Before knowing how to become a Registered Nurse firstly we should know precisely what Registered Nurses are and what are its types.
Registered nurses (RNs) are licensed healthcare professionals who provide nursing care to patients in various medical settings, from hospitals and clinics to home health care. They work under the supervision of doctors and other healthcare professionals to help patients recover from illness or injury, manage chronic conditions, and promote health and wellness. RNs typically have an associate’s degree in nursing (ADN), although a bachelor’s degree is becoming increasingly common.
Types of Registered Nurses
1. Addiction Nurse
Addiction nurses are registered nurses that specialize in the treatment of addiction. They work with patients addicted to drugs or alcohol and help them overcome their addiction. Addiction nurses can provide patients with both counseling and medication therapy, and they can also help them to find support groups and other resources to help them stay sober.
2. Cardiovascular Nurse
A cardiovascular nurse is a registered nurse who specializes in the care of patients with heart disease. They may work in a hospital setting, or in a clinic or office setting. Cardiovascular nurses are experts in the diagnosis and treatment of heart conditions, and they can provide patients with the education and support needed to manage their condition. They may also be involved in research related to heart disease.
3. Critical Care Nurse / ICU Nurse
Critical care nurses are in charge of caring for patients who are critically ill and require around-the-clock monitoring. They work in the intensive care unit (ICU) of hospitals, where they provide care to patients with life-threatening conditions such as heart attacks, strokes, and sepsis.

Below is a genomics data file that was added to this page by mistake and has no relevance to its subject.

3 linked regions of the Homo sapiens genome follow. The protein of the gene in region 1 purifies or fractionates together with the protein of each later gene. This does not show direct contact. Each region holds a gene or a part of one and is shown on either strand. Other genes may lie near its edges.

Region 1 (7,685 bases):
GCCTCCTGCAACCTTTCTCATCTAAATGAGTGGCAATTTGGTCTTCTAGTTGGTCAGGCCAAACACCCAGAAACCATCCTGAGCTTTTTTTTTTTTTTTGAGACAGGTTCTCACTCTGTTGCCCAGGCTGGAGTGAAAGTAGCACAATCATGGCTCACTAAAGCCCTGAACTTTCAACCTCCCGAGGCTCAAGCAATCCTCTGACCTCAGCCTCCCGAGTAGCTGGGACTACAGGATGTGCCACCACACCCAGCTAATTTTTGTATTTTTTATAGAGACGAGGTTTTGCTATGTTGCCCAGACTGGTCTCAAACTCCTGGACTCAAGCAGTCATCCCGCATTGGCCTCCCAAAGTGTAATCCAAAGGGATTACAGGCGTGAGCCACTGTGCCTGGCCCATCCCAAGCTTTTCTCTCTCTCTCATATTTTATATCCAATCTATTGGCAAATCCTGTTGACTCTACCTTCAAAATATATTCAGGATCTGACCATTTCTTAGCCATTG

4. Gastroenterology Nurse
A gastroenterology nurse is a registered nurse who specializes in the care of patients who have problems with their digestive system. This can include anything from stomach pain to intestinal bleeding. These nurses are experts in diagnosing and treating conditions that affect the gastrointestinal tract. They work in a variety of settings, including hospitals, clinics, and private practice.
5. Medical-Surgical Nurse
Medical-Surgical Nurses are registered nurses who care for patients in a variety of settings, including hospitals, clinics, and long-term care facilities. They are responsible for assessing patients’ needs and providing treatment and support. Medical-Surgical Nurses must be able to work independently and make critical decisions under pressure. They must also be able to effectively communicate with patients and their families.
6. Neonatal Nurse
Registered nurses who specialize in caring for newborns are called neonatal nurses. They work in hospitals NICUs (neonatal intensive care units) and in homes with newborns who have health problems. They work long hours, often on call, and must be able to deal with the stress of caring for critically ill babies. Neonatal nurses are experts in caring for premature and low birth weight infants, as well as those who are born with congenital defects.
7. Occupational Health Nurse
Occupational health nurses provide care to employees who are injured or become ill as a result of their work. They work with companies to create and enforce policies and procedures that promote employee health and safety. Registered nurses can become certified in occupational health through the American Board of Occupational Health Nurses.
8. Public Health Nurse
Public health nurses are registered nurses who work in the public health sector. They may work in a variety of settings, including clinics, hospitals, and schools. Their primary focus is on promoting and protecting the health of the population. They may provide preventive care, treat illness and injury, and provide education on healthy living habits.
In conclusion, registered nurses come from a variety of backgrounds and can specialize in many different areas. No matter what type of nurse you are, though, you are always in high demand due to the critical role you play in the healthcare system. So if you are thinking about becoming a registered nurse, now is a great time to do it!
How to become a Registered Nurse?